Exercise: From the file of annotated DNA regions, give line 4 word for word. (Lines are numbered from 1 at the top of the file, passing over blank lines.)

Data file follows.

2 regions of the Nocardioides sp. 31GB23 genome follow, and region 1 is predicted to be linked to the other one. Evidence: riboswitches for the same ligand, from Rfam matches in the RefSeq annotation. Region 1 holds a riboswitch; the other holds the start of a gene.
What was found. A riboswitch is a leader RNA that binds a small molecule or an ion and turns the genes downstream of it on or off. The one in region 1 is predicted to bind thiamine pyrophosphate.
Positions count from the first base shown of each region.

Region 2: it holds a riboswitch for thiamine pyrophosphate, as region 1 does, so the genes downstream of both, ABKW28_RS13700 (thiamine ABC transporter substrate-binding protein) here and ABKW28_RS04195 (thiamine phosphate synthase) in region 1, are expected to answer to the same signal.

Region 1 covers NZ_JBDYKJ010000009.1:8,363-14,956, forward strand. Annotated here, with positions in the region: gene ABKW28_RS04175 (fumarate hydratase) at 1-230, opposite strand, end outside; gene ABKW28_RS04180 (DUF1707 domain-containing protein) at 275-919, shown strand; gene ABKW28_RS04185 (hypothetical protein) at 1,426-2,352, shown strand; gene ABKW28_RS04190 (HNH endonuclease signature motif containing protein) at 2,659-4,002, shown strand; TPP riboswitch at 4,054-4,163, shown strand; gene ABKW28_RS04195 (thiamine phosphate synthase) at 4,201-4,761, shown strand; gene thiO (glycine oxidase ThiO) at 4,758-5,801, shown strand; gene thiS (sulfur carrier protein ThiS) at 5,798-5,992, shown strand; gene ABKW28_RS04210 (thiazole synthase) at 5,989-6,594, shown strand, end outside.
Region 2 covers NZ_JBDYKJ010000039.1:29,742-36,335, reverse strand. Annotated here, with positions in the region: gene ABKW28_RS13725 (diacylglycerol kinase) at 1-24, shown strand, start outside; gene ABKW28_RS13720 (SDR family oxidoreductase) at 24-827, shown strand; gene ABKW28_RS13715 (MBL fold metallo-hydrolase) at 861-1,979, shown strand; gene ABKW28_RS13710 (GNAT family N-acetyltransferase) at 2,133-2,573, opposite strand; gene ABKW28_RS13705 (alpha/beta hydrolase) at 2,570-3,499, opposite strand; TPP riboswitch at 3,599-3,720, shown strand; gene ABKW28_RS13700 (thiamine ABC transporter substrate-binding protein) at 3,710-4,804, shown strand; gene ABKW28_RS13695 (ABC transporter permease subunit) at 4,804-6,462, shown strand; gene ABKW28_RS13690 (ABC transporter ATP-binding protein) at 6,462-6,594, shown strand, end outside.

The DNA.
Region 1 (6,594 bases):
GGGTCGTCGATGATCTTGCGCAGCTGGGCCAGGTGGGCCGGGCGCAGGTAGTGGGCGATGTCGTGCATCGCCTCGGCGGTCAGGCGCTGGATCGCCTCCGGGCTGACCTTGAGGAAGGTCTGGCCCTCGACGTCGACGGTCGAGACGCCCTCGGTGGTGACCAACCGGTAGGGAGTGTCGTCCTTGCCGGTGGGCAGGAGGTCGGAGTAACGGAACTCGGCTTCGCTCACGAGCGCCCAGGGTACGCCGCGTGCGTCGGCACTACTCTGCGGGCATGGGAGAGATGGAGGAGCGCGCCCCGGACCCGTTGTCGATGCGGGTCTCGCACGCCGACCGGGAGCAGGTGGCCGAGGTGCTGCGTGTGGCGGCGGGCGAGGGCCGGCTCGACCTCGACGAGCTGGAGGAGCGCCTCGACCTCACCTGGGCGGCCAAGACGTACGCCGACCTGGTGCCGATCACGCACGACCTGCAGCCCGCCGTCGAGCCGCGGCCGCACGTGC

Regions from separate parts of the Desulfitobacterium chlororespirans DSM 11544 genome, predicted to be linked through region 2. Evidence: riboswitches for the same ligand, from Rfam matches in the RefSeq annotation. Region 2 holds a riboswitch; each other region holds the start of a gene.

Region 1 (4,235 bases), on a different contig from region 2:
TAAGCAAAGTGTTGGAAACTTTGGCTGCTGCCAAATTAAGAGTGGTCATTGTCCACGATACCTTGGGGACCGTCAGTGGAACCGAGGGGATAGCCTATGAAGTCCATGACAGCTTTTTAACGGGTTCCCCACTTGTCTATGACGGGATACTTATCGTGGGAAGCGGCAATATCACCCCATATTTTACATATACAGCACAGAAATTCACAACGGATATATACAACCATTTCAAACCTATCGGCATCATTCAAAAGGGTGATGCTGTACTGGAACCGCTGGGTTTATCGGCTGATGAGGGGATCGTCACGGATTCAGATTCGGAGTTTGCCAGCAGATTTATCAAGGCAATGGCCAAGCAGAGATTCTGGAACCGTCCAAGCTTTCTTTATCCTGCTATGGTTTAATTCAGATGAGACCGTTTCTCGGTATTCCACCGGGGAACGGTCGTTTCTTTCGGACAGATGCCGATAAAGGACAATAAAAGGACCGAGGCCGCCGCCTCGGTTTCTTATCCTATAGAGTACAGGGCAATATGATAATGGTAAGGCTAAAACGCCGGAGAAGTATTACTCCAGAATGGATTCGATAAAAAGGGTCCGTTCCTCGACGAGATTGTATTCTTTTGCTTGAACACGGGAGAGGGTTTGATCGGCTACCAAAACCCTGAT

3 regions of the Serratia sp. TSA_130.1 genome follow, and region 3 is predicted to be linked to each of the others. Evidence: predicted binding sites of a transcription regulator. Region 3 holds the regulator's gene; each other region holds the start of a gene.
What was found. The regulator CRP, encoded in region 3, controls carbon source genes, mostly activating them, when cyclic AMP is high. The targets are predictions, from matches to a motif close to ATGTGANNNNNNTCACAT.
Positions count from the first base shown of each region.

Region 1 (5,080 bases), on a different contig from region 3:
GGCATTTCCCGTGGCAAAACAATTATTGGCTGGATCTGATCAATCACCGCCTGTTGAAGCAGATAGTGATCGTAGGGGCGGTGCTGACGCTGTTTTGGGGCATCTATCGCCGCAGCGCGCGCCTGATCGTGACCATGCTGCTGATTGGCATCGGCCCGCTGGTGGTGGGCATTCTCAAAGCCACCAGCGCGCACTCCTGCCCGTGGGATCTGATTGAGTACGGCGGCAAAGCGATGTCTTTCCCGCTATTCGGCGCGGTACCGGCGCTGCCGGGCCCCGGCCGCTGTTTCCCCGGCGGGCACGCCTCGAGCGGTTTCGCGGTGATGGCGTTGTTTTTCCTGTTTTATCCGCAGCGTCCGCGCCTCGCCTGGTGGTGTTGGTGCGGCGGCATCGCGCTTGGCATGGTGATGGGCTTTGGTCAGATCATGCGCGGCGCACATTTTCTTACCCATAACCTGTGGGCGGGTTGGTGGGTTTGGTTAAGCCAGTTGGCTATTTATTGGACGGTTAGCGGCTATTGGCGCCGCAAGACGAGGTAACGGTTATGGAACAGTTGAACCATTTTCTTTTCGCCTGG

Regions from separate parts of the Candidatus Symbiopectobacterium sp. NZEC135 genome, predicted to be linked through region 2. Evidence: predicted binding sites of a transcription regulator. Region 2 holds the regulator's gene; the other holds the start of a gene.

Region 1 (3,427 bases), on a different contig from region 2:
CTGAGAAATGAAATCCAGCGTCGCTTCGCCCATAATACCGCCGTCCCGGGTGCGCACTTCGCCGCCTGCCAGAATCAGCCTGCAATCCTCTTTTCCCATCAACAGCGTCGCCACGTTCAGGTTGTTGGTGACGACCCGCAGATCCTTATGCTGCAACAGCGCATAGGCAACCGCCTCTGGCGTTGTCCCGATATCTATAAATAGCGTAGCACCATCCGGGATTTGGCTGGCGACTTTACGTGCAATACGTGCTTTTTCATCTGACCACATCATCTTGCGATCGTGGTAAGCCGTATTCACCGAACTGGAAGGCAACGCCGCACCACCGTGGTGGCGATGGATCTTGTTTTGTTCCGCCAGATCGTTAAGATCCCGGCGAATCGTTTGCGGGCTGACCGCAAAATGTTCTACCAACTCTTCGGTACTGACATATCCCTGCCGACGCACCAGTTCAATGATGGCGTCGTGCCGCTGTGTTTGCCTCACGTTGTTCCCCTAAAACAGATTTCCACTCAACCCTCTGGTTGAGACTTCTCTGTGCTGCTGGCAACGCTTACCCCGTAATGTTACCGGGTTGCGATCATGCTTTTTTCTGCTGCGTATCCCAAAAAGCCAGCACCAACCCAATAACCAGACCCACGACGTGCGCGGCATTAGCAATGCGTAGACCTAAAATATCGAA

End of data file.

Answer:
Region 2: it holds a riboswitch for thiamine pyrophosphate, as region 1 does, so the genes downstream of both, ABKW28_RS13700 (thiamine ABC transporter substrate-binding protein) here and ABKW28_RS04195 (thiamine phosphate synthase) in region 1, are expected to answer to the same signal.